The spin off process is continuing in bankruptcy with several deals in the works.
Detroit-based GM said it has reached a memorandum of understanding with a buyer for Hummer, though it did not name the buyer or the price. The automaker said the sale will likely save more than 3,000 U.S. jobs in manufacturing, engineering and at various Hummer dealerships. The New York Times reported Tuesday that the buyer would be a machinery company in western China, The Sichuan Tengzhong Heavy Industrial Machinery Company Ltd., that would like to become an automaker. . . .
The automaker also said Tuesday that it has 16 buyers interested in purchasing its Saturn brand, while three parties are interested in the Swedish Saab brand. . . . GM would like to keep the money-losing Saturn brand's dealership network, contracting with the new buyer to make some of its cars while the buyer gets other vehicles from different manufacturers. At the same time, bridge loan discussions with the Swedish government are progressing . . . .
[T]he German government on Tuesday said it paid out the first 300 million euro ($425 million) in bridge loans to GM's Adam Opel GmbH division. The loans are part of a deal to shrink GM's stake in Opel and shield it from GM's bankruptcy protection filing in the U.S. Over the weekend, the German government agreed to lend Opel $2.1 billion. The loans are part of a deal in which Canadian auto supplier Magna International Inc. and Russian-owned Sberbank will acquire 55 percent of the company. GM nailed down deals with its union and a majority of its bondholders and arranged to sell off most of its Opel operations in Europe in order to appear in court Monday with a near-complete plan to quickly emerge with a chance to become profitable. . . .
[GM] wants to sell the bulk of its assets to a new company in which the U.S. government will take a 60 percent ownership stake. The Canadian government would take 12.5 percent of the "New GM," with the United Auto Workers union getting 17.5 percent and unsecured bondholders receiving 10 percent. Existing GM shareholders are expected to be wiped out.
Fiat's bid to pick up GM's European operations in addition to Chrysler has apparently been rejected. The spin off of Opel will create a new giant European industrial company, with a German heart.
The notion that a purchaser would be found for Saab, a small brand with a distinct identity, which isn't particularly profitable in the U.S., but has valuable technology and the Swedish government interested in bailing it out, makes sense. The Hummer deal is also unsurprising, although the fact that the buyer is Chinese is notable.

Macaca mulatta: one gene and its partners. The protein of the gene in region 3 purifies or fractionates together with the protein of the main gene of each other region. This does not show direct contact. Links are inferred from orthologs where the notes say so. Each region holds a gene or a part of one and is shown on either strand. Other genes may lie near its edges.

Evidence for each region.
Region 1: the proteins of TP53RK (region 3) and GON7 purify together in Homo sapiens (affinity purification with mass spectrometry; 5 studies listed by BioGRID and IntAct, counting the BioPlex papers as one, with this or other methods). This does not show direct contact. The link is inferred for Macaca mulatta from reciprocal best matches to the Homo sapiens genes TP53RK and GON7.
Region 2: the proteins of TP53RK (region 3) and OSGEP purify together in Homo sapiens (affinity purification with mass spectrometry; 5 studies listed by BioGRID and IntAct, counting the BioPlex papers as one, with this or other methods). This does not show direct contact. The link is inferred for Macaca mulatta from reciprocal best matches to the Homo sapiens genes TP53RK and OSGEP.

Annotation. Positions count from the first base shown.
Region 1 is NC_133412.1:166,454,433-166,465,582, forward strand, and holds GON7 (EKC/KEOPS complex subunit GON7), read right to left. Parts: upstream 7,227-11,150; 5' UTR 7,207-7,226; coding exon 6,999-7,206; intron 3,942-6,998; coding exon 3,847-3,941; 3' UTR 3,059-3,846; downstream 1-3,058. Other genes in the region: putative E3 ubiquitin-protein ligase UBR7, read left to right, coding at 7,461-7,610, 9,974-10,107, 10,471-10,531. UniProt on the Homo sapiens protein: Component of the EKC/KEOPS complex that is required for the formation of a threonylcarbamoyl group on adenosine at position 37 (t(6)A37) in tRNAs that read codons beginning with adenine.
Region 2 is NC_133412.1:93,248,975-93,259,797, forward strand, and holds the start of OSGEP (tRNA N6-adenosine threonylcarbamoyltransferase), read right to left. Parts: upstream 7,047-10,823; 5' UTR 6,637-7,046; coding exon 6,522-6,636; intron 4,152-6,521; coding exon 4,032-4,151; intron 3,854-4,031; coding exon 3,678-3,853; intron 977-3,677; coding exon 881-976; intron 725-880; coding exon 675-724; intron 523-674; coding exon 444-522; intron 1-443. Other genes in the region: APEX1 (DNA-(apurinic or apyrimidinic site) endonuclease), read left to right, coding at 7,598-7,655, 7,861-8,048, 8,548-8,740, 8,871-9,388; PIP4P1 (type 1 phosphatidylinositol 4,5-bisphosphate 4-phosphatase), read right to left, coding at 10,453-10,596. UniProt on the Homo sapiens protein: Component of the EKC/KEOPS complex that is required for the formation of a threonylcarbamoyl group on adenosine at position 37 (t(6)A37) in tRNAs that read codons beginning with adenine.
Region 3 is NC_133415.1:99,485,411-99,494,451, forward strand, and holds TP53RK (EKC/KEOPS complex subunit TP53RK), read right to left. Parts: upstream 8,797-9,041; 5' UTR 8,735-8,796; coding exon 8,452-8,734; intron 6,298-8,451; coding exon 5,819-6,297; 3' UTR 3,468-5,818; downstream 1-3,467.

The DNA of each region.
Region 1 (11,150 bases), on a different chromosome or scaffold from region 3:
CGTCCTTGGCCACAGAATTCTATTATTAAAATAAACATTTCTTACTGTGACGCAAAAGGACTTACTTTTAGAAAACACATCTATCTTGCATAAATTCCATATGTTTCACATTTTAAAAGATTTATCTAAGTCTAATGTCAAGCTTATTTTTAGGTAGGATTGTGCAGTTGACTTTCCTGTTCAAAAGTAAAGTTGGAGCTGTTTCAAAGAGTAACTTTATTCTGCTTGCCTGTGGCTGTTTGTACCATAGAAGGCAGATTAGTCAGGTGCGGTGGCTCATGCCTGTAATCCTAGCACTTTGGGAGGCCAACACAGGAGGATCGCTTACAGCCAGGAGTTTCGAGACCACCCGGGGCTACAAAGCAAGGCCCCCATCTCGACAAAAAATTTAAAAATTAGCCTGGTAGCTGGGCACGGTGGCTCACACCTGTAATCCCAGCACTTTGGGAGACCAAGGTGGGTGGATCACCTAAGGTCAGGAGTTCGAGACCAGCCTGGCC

The most surprising news is that Saturn might be saved after all in some form. Pontiac, in contrast, still appears to be a doomed brand.
Several big question marks remain. Will consumers be interested in buying "New GM" vehicles? Will governance by a mix of government appointees, union representatives and bondholders with a minority interest in the company work? How much will be left of GM once it sheds its many sold or shut down divisions and models? What would a new Saturn company look like? What does this mean for future car design? Will Fiat models become common in the U.S.? How will Ford compete with two major competitors who have gone through bankruptcy to rid themselves of legacy obligations when it has not?
What ever happened to economies of scale? The fracturing of various car companies suggest that economies of scale are far less important in the automobile industry than had been previously presumed?
Canada's Magna International Inc. would get a 20 percent stake in Opel and state-controlled Russian lender Sberbank would take a 35 percent stake. GM will retain a 35 percent holding, while the remaining 10 percent will go to Opel employees.
The proposed deal for Hummer will allow it to continue to contract vehicle manufacturing and business services from GM during the transition process. The Hummer sale is expected to close by the third quarter's end.